By some forms of reckoning it was on this day, the 28th of September in the year 551 before our common era, that the sage Kǒng Fūzǐ, “Master Kǒng,” or commonly 孔子; Kǒngzǐ, or to most of us, Confucius was born.
I am not regular in noting this day as it rolls around, but I think it important, and I try to do so. Each time I do I add a little information in the noticing. It’s getting a bit layered, and perhaps will be helpful as well as interesting. He is, after all, one of the most interesting of spiritual teachers.
Confucus was born in what today is Qufu in China. His father died when he was three and he was raised by his mother. While the family was in the class situated between commoners and aristocracy, his family was extremely poor. Still, there was a school available to him and he took full advantage of the opportunity. At nineteen he married Qigun. They had a son and two daughters.
He held various jobs to support himself and his family. Eventually, his vast erudition and his teachings on deportment and righteousness attracted the attention of the leading families. In 501 he received his first appointment in government as governor of a small town. He would eventually rise to Minister of Crime within the independent state of Lu.
He lived in tumultuous times. Frustrated at the intrigue within his own country he resigned his post and as an exile visited several courts where he was invited to speak. But, his vision for a government rooted in an ethic of mutuality and respect for family and tradition was never implemented. He returned home where he led an informal school. Having outlived his son and one daughter he died at either 71 or 72.
The Stanford Encyclopedia of Philosophy tells us: “His teachings, preserved in the Lunyu or Analects, form the foundation of much of subsequent Chinese speculation on the education and comportment of the ideal man, how such an individual should live his life and interact with others, and the forms of society and government in which he should participate. Fung Yu-lan, one of the great 20thcentury authorities on the history of Chinese thought, compares Confucius’ influence in Chinese history with that of Socrates in the West.”
A figure of enormous importance in the development of Chinese civilization.
There’s a lot of conversation in the Western Zen community about how important Taoism is in the development of the tradition. For most of the Twentieth century there was a romantic assertion that Indian Buddhism met Chinese Taoism, they, um, got together. And their love child was Zen.
The truth is Zen is a Chinese Buddhist school, and among other things there are elements of Taoism, at least broadly stylistic elements that flavor Zen. But, in fact Zen owes more to Confucianism than any other specific Chinese features. Although its probably best to say Zen is Buddhism with Chinese characteristics.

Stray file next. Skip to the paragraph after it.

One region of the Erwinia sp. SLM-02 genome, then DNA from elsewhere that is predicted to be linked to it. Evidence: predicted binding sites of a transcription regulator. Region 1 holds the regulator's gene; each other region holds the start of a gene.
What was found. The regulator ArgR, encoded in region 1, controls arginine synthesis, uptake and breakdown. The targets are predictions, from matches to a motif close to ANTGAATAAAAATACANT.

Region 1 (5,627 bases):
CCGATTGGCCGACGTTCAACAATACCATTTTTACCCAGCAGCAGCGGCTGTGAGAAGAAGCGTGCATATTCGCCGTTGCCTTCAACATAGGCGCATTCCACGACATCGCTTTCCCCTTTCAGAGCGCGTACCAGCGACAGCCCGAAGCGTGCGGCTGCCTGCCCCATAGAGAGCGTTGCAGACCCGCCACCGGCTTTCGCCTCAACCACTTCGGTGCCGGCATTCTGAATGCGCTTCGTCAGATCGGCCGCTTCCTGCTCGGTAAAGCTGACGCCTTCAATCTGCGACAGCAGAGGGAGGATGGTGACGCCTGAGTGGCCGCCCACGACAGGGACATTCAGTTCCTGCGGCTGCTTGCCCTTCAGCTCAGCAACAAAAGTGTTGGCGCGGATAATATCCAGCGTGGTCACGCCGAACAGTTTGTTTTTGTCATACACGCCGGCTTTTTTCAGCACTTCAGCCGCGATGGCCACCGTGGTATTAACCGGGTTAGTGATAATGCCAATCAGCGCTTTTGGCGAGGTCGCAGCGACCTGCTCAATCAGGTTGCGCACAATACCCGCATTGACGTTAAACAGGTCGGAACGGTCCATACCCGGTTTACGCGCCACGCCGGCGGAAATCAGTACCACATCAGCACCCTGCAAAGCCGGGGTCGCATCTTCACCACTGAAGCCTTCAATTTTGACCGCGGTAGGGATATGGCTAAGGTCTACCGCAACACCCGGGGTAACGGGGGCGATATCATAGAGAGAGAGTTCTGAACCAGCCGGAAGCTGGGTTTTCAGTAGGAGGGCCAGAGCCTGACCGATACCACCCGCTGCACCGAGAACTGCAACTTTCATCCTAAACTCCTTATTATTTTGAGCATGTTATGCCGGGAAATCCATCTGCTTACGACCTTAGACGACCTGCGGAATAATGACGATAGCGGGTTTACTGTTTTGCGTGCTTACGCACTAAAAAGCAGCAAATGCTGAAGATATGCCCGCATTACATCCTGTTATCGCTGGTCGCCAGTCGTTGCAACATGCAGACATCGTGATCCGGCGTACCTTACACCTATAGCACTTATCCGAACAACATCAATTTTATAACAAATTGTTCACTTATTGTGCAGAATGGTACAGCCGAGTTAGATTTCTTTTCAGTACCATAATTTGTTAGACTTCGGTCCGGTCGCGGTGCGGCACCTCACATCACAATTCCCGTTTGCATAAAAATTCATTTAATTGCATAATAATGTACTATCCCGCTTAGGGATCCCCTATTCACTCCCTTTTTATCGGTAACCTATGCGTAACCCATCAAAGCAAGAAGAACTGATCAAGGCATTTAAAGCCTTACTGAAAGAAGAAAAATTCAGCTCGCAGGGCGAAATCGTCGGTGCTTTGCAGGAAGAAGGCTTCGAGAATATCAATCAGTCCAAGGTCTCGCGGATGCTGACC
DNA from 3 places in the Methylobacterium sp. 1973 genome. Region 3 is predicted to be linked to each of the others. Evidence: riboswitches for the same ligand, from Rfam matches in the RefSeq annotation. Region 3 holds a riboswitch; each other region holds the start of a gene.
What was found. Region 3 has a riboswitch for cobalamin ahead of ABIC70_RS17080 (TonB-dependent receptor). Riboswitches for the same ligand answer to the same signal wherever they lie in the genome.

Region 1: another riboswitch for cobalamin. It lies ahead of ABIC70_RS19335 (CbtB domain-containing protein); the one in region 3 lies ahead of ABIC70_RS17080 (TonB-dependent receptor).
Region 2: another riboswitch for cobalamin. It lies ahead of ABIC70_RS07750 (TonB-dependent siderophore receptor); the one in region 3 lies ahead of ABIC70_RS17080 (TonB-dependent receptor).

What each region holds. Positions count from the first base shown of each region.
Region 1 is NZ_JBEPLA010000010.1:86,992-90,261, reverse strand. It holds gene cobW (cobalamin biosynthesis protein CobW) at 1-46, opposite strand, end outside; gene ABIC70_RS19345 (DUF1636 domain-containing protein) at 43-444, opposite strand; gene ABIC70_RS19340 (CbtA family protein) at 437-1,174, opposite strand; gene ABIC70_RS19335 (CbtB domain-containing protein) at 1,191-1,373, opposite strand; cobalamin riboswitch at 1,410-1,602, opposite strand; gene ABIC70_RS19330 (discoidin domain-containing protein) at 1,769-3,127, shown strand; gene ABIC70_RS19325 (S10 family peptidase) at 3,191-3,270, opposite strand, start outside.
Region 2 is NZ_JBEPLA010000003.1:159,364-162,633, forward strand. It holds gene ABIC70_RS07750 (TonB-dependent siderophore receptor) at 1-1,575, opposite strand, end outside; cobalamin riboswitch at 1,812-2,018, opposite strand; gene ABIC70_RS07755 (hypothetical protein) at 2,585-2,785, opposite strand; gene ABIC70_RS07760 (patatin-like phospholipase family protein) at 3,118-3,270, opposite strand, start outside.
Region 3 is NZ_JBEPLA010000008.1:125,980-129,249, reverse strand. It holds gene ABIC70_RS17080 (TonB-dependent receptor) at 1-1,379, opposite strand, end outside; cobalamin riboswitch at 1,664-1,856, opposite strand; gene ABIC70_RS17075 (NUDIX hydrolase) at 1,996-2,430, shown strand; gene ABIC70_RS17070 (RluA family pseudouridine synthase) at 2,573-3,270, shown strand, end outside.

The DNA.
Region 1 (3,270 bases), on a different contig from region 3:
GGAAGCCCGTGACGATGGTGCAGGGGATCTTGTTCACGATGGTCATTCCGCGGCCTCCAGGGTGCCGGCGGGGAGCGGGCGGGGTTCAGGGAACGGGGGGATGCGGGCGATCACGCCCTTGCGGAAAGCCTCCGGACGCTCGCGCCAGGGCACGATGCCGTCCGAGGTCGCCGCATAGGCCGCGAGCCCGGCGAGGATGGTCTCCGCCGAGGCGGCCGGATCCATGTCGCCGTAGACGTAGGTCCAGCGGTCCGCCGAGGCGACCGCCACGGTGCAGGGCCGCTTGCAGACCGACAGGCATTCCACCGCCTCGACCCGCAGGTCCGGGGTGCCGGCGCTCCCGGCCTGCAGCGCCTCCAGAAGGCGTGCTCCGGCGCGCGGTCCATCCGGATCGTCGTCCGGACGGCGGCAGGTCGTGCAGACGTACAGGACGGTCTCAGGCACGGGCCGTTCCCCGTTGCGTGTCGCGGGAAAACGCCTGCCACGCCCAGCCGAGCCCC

As a small footnote Confucius’ family continues to this day. One of his descendants H. H. Kung was Premier of the Republic of China. Wikipedia tells us “Despite repeated dynastic change in China, the title of Duke Yansheng was bestowed upon successive generations of descendants until it was abolished by the Nationalist Government in 1935.
The last holder of the title, Kung Te-cheng of the 77th generation, was appointed Sacrificial Official to Confucius. Kung Te-cheng died in October 2008, and his son, Kung Wei-yi, the 78th lineal descendant, had died in 1989.
Kung Te-cheng’s grandson, Kung Tsui-chang, the 79th lineal descendant, was born in 1975; his great-grandson, Kung Yu-jen, the 80th lineal descendant, was born in Taipei on January 1, 2006. Te-cheng’s sister, Kong Demao, lives in mainland China and has written a book about her experiences growing up at the family estate in Qufu. Another sister, Kong Deqi, died as a young woman. Many descendants of Confucius still live in Qufu today.”
Here is a version of the Analects. And, following an audio book…
From Buddhism’s introduction into China there began a dialogue with the two great indigenous religions, Taoism, and Confucianism. There would be periods of assimilation, contrast, conflict, sometimes bitter, and all along the way synthesis. Eventually the idea of the Three Teachings would emerge.
One thing I’m aware of as a person on the Zen way is how the Buddhism that touches my heart formed in the crucible of early Medieval China. And within that cauldron, a major, major part was Confucianism. At the edges of the important things, Zen’s teaching of lineage and dharma transmission has Confucian fingerprints all over it. For good, and for ill…
Today in the West as those of us who follow the Zen way find ourselves in a liminal moment, with our own issues of assimilation, contrast, conflict, much of it bitter; we find enormous possibilities. As one example, the Western Soto Zen priest, Daishin McCabe offers a delightful appreciation.
Or, perhaps this talk by the Zen priest Edward Sanshin Oberholtzer.
All part of a conversation that will continue for some time to come, I suspect…